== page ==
(4) The power conferred on a High Court by this article shall not be in derogation of the power conferred on the Supreme court by clause ( 2 ) of Article 32.

Under Article 32 Supreme Court entertain writs if fundamental rights of a person are under threat but under article 226 High Court can entertain Writs on Fundamental Rights and Other matters as well.

Fundamental rights are as follows :-

A.Right to Equality, B. Right to Freedom – This right inherently comprises- I. Protection in respect of conviction for offences, II. . Protection of life and personal liberty, III. Protection against arrest and detention in certain cases, C. Right against Exploitation, D. Right to Freedom of Religion, E. Cultural and Educational Rights.

For Income Tax purposes three type of writs need discussion.

Firstly, Writ of Mandamus – It is an order by the supreme Court commanding a person or a public authority(including the government and public institution) to do or forbear to do some thing in the nature of public duty or in certain cases of a statutory duty. Writ of mandamus can be granted when there is a statutory imposed upon the officer concerned. When the duty is mere discretionary in nature writ of mandamus will not lie [ State of M.P Vs. Mandawara AIR 1954 SC 493]. In Income Tax Act and Rules we find that before issuing notices reason to believe is necessary and under certain provisions Time Limit has been prescribed. In such circumstances on non confirmation of the duty casted upon authority this writ can resorted.

Secondly, Writ of Prohibition – This writ is issued primarily to prevent an inferior court for the purpose of preventing inferior from usurping a jurisdiction with which it was not legally vested or in other worts compel inferior courts (Including other Government bodies) from exceeding their jurisdiction [ East India Commercial Co. Vs. Collector of Customs, AIR 1962 SC 1893]. In this writ if principal of natural justice (i.e. “Hearing rule” which states that the person or party who is affected by the decision made by the panel of expert members should be given a fair opportunity to express his point of view to defend himself.Secondly,“Bias rule” generally expresses that panel of expert should be biased free while taking the decision. The decision should be given in a free and fair manner which can fulfil the rule of natural justice. and “Reasoned Decision” which states that order, decision or judgement of the court given by the Presiding authorities with a valid and reasonable ground.) has not been followed then aggrieved person can go to superior court.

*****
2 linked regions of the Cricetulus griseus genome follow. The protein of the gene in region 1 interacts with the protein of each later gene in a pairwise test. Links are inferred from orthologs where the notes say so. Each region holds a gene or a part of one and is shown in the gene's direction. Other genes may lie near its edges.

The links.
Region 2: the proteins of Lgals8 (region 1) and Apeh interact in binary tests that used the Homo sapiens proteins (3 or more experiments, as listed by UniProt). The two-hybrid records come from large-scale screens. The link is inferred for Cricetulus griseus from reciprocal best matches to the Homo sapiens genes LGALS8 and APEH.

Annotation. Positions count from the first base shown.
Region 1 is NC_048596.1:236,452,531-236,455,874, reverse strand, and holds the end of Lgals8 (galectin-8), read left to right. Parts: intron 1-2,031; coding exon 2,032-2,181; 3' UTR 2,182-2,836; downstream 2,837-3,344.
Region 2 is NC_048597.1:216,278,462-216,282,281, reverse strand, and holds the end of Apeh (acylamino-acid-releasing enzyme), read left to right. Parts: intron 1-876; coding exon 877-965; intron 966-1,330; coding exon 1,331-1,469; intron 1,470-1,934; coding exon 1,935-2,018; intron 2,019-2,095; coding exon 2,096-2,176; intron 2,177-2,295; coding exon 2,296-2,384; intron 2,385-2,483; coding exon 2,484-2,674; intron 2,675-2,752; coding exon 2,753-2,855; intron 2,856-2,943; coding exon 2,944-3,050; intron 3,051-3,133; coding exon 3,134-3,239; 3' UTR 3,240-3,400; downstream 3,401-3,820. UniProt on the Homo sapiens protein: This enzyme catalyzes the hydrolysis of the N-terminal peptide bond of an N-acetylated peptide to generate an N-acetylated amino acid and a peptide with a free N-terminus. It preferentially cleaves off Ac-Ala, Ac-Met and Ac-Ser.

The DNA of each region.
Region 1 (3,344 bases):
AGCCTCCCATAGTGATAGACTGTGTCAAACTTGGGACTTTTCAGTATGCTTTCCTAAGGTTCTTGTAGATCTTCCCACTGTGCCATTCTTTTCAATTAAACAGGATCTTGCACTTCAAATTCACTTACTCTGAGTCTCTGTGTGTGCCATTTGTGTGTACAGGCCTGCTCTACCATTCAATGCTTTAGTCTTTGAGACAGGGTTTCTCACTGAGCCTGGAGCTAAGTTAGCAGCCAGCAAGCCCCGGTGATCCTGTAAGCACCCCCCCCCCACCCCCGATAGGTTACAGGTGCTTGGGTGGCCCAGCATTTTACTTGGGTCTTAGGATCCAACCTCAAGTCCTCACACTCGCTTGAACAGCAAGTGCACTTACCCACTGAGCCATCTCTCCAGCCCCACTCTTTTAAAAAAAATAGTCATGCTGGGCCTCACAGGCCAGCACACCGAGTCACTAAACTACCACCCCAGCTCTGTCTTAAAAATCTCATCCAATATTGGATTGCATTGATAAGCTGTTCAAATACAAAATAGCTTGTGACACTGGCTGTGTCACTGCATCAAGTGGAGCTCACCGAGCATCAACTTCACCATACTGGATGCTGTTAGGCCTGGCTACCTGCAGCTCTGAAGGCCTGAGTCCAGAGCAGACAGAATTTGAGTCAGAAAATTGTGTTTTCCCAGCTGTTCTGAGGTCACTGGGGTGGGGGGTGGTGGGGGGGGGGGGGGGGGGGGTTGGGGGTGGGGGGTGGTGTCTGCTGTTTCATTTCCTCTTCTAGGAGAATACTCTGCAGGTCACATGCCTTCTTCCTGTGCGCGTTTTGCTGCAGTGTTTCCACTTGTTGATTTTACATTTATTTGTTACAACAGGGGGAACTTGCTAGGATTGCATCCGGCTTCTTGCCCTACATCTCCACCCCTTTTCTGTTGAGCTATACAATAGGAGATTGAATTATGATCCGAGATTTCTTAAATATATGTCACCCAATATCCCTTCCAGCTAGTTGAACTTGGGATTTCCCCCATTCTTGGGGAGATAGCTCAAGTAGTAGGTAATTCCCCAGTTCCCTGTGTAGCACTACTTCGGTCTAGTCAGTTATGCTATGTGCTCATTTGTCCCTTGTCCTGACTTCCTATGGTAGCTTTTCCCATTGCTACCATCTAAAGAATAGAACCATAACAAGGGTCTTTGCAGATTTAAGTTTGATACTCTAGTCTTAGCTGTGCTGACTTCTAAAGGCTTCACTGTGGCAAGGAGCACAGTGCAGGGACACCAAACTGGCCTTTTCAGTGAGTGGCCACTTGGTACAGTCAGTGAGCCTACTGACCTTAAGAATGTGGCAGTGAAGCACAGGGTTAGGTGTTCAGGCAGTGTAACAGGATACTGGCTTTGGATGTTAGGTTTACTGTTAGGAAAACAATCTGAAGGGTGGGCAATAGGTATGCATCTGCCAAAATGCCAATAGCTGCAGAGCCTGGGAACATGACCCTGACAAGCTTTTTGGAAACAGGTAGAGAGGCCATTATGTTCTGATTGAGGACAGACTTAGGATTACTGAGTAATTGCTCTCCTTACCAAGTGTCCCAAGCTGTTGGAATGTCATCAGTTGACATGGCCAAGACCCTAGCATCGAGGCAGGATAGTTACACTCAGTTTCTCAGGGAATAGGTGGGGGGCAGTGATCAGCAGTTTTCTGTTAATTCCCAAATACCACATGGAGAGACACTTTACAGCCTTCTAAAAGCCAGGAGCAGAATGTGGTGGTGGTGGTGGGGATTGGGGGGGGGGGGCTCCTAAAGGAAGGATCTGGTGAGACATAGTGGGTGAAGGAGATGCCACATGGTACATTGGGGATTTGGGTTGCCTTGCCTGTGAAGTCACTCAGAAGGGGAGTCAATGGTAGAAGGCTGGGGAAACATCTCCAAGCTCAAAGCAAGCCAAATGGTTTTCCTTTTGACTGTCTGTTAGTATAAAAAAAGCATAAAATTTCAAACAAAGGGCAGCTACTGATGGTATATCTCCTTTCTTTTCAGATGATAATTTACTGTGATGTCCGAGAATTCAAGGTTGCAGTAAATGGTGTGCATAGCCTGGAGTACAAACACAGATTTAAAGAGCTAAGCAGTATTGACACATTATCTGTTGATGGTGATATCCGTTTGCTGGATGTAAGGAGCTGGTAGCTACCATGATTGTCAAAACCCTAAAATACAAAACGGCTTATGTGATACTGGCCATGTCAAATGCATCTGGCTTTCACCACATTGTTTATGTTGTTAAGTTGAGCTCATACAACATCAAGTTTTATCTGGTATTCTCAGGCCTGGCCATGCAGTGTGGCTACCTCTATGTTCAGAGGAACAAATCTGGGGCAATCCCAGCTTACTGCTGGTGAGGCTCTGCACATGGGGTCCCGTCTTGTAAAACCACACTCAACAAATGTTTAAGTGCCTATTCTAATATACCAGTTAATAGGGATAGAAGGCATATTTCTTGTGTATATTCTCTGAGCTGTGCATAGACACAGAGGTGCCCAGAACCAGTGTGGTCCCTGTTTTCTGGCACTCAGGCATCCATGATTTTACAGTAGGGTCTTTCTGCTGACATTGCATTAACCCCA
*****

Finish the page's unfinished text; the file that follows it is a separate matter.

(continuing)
Writ of Certiorari – This is issued by a superior court to an inferior court or body exercising Judicial or Quasi Judicial function to remove a suit from such court or body and adjudicate upon validity of the proceeding. The difference between Certiorari and Prohibition explained by Supreme Court “ When an inferior court takes up from hearing a matter over which he has no jurisdiction the person against whom such proceedings are taken can go for writ of prohibition……………….on the other hand if the court hear the cause or matter and gives a decision the party aggrieved would have to move for writ of Certiorari…………………..” When the case is pending and is not finally disposed off the court has to apply Prohibition and certiorari both —-Prohibition to prevent the court to proceed further with the case and Certiorari for quashing that has already been decided (Hari Vishnu Kamath Vs. Ahmed Ishaque, AIR 1955 SC 233).

Knowledge of writs is always an added advantage when there is no course of action is available with us under The Income Tax Act or other legislations.